Financial experts offer advice to dealerships over tax issues regarding captive insurance companies

Confusion remains over changes to the federal tax code that directly impact dealerships who have set up what is known as captive insurance companies.

The Protecting American from Tax Hikes (PATH) Act was enacted nearly two years ago, but financial advisers are warning that provisions aimed at combating potential fraud are unclear and that the IRS has not issued guidelines, 

In a video posted on YouTube, two accountants with Kansas City-headquartered MarksNelson, Tammy Siegrist and David Kaseff who specialize in working with dealerships, delivered their thoughts on how the PATH Act might impact dealers.

The most important provisions for dealers in the PATH Act are those linked to captive insurance companies, entities formed by a business to insure against future risks. The two accountants are recommending a product offered by Zurich Insurance that should offset any problems with potential future investigations by the IRS regarding captive insurance companies.

Dealers that wish to generate underwriting profits and transfer various warranty risks to customers rely on these captive insurance companies and finance and insurance (F&I) products as well as some reinsurance program strategies. 

When a customer purchases the product, such as a warranty, a portion of the premium is sent to the captive insurance company. Underwriting profits from these products are not taxed, and that aspect is what has attracted the attention of the IRS.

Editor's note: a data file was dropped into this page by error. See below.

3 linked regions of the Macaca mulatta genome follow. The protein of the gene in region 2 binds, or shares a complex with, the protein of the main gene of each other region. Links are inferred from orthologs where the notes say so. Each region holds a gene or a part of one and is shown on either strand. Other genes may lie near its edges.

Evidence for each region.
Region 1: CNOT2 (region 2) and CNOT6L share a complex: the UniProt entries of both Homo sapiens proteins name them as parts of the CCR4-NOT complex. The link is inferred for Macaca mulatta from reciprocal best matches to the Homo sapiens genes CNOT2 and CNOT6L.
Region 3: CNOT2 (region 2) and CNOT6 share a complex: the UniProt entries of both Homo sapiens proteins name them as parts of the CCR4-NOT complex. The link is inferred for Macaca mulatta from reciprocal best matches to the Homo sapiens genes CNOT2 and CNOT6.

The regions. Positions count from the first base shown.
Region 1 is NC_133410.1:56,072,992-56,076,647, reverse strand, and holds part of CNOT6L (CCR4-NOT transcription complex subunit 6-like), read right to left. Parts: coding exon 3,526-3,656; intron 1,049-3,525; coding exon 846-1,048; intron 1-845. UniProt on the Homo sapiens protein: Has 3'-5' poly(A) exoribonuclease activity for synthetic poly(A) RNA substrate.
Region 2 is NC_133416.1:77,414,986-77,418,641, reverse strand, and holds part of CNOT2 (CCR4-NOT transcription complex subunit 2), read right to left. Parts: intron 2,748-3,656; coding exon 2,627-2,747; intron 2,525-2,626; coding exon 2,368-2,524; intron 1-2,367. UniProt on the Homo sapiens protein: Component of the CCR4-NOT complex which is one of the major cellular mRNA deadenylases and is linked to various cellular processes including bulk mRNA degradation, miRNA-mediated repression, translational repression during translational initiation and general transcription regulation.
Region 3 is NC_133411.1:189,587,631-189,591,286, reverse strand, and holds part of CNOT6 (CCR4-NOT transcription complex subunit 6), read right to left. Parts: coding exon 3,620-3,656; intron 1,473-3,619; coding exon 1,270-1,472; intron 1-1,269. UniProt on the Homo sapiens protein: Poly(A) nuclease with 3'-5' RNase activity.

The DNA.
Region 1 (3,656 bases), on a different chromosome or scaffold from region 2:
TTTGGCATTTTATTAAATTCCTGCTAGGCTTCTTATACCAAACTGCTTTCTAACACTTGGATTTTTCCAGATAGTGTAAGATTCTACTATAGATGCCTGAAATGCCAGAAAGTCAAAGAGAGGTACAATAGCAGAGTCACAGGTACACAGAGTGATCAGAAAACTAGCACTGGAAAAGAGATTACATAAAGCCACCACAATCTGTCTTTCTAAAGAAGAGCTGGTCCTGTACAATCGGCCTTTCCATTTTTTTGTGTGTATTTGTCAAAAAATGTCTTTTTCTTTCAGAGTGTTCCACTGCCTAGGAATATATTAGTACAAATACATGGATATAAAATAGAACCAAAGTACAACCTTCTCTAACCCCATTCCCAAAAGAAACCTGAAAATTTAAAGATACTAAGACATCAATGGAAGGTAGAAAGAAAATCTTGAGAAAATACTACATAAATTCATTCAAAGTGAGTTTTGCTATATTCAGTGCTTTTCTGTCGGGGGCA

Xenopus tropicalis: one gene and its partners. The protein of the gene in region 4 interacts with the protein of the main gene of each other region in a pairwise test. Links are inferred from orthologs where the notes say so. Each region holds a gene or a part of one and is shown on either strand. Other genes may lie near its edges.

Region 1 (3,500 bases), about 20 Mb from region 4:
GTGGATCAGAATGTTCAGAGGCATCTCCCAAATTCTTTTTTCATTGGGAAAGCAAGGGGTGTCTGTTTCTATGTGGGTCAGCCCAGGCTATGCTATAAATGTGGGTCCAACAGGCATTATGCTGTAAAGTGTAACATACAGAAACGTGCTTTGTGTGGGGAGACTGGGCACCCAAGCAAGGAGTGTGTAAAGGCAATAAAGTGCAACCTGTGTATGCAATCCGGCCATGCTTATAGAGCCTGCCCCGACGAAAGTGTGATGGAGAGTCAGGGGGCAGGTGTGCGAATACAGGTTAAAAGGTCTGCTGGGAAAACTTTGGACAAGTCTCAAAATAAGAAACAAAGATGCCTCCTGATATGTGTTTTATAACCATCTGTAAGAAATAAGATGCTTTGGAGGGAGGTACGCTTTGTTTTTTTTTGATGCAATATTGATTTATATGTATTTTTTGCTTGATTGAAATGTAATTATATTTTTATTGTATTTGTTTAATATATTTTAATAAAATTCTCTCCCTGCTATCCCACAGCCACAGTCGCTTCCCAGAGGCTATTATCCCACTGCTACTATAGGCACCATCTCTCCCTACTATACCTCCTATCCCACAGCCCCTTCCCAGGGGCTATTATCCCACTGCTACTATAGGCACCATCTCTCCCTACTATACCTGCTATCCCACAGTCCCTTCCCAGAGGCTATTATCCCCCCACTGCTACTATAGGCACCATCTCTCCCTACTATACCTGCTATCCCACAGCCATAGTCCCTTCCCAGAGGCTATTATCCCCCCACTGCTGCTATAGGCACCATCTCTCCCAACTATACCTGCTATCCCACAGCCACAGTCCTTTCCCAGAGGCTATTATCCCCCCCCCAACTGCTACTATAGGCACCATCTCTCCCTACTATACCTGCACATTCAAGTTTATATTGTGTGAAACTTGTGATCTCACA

The PATH Act upped the amount of premiums a business can send to its captive, to $2.2 million from $1 million. But in doing so, legislators added diversification tests, limiting the amount of premiums a single policyholder can send to the captive insurance company.

It also limits a spouse's, child's or grandchild's cross-ownership of the dealership and its captive insurance company.

These rules are essential to ensure these non-taxed profits do not flow to the dealer personally, or to relatives, either directly or via estate planning.

Financial experts argue that many of the details contained in the new rules are unclear and that the IRS has failed to issue guidelines.

In their video, Siegrist and Kaseff argued that there is a risk that the IRS will start looking at the ownership structures of dealerships and come to conclusions that differ from financial planning experts.

They recommend a product offered by Zurich Insurance that should offset the risk if the IRS takes a different position sometime in the future after the agency issues those guidelines.

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